At this point the dough can be frozen. I often make my crusts a few weeks before Thanksgiving and freeze them, just to make the holiday prep a little easier on myself. They can be defrosted in the refrigerator a day or two before you’re ready to roll them out. Or, if you have the room in your freezer, you can roll and place in the pie pan, and freeze it that way.
This recipe makes enough for two single crust pies, or one double crust. Or you could do a lattice top pie! So pretty…
The proof is in the pudding! This is the mark of true pie crust success, to me:
Can you even get over those flaky layers???
- 2 1/2 cups all-purpose flour
- 1 teaspoon kosher salt
- 1/4 cup extra virgin olive oil
- 1/2 cup unsalted butter, cold
- approx. 1/3 cup ice water
- Combine the flour and salt in a large bowl.
- Add the olive oil, and stir until the mixture resembles coarse meal.
- Cut the butter into thin slices and toss in the flour mixture to coat.
- Dribble ice water in, a tablespoon at a time, mixing just until the mixture can hold it’s shape.
- Gather the dough into a ball, and divide into two disks. Wrap the disks tightly, and refrigerate for at least an hour.
- Roll the dough out to ¼” thickness, and fold into thirds. Fold into thirds again and refrigerate for another hour, or freeze for later use.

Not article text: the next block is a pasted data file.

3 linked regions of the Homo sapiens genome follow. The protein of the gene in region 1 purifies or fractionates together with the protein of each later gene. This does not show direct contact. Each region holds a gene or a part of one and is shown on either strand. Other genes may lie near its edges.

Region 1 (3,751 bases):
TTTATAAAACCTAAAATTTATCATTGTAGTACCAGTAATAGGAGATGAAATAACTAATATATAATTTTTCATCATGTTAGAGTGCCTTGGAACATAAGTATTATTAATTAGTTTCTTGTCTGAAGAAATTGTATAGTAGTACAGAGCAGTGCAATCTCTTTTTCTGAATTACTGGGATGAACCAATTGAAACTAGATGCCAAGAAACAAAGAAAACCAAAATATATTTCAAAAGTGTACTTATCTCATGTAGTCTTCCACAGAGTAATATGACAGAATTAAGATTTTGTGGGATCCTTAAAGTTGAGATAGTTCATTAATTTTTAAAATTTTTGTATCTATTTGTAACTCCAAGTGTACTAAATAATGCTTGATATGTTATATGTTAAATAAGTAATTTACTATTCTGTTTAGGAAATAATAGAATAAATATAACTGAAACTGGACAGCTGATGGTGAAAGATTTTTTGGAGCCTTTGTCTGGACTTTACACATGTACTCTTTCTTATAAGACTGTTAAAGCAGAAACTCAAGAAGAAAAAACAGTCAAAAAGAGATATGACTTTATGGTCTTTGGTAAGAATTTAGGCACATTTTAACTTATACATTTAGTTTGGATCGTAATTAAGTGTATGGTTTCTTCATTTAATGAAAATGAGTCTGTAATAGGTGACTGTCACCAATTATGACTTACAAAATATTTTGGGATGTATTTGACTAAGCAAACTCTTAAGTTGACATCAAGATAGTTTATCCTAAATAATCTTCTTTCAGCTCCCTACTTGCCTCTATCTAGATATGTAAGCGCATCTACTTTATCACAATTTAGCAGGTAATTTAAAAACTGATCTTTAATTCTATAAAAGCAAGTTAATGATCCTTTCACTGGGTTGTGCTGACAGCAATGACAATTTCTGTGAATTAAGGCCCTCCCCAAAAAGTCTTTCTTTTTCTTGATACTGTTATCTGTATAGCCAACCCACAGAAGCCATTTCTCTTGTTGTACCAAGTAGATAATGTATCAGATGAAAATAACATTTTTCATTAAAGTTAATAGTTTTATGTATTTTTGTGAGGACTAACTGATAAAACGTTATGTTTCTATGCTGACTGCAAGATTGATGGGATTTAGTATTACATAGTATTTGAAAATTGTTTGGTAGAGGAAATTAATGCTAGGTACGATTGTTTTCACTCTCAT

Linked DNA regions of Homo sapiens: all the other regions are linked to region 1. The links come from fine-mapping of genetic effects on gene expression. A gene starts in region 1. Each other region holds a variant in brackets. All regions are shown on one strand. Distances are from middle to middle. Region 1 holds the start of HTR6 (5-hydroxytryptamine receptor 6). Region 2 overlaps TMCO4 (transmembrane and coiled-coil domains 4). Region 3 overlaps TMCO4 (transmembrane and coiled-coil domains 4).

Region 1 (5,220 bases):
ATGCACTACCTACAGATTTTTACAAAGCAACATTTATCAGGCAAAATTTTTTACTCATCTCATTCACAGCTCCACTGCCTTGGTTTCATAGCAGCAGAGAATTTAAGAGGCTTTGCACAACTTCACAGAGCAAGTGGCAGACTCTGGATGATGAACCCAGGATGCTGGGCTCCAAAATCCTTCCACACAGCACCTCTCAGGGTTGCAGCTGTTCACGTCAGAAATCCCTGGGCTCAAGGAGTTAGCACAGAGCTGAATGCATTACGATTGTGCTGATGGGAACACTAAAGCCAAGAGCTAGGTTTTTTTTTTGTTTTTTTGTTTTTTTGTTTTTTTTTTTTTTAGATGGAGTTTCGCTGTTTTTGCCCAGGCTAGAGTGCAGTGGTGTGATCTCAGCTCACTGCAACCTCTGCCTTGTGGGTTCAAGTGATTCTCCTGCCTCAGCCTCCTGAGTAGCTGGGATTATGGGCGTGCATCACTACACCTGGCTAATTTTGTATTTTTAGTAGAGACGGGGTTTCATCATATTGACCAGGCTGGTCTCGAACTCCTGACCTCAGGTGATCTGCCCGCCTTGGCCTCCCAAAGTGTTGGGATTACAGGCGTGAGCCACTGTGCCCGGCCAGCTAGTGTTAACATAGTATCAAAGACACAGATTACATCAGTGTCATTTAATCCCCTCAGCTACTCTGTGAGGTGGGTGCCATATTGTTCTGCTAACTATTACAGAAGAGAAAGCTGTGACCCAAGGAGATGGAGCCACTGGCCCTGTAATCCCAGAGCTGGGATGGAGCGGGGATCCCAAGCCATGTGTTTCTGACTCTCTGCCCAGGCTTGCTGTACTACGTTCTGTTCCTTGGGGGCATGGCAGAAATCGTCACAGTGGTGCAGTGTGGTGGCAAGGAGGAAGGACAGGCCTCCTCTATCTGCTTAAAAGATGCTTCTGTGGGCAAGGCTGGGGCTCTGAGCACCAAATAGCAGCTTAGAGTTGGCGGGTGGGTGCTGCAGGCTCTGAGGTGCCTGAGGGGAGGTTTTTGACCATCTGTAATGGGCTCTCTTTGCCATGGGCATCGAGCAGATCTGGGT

- If frozen, thaw the dough in the refrigerator overnight. Unwrap the dough and roll to about two inches larger than the diameter of the pie plate.
- Slip the dough into the ungreased pie plate, and prick with a fork. Refrigerate while preparing the filling.
- Fill the pie shell with desired filling, and refrigerate for at least one hour before baking.
- Preheat the oven to 425 degrees F, place the cold pie in the oven, and decrease the temperature to 350 degrees F.
- Baking time will vary according to pie filling. Crust should be a deep golden color, and flaky.
Next time I’m going to show you my favorite apple pie filling. It’s so good! I mean it’s basic but all the important stuff is there, and you can dress it up with whatever fancy ideas you might have (salted caramel, just sayin’). I love how it’s totally stuffed to capacity with the most juicy apples, that are firm and toothsome, not mushy or watery. Just wait! You’re going to love it!
PS- If you are looking to stock your recipe box with some really stellar basic recipes, you came to the right place! I’ve been baking for, ahem, 20-some odd years, cough-cough, so I’ve played with lots of recipes. Check out these other recipes from my “Simply Perfect” series (just click the pic to view the recipe):
*This post was Featured on BlogHer*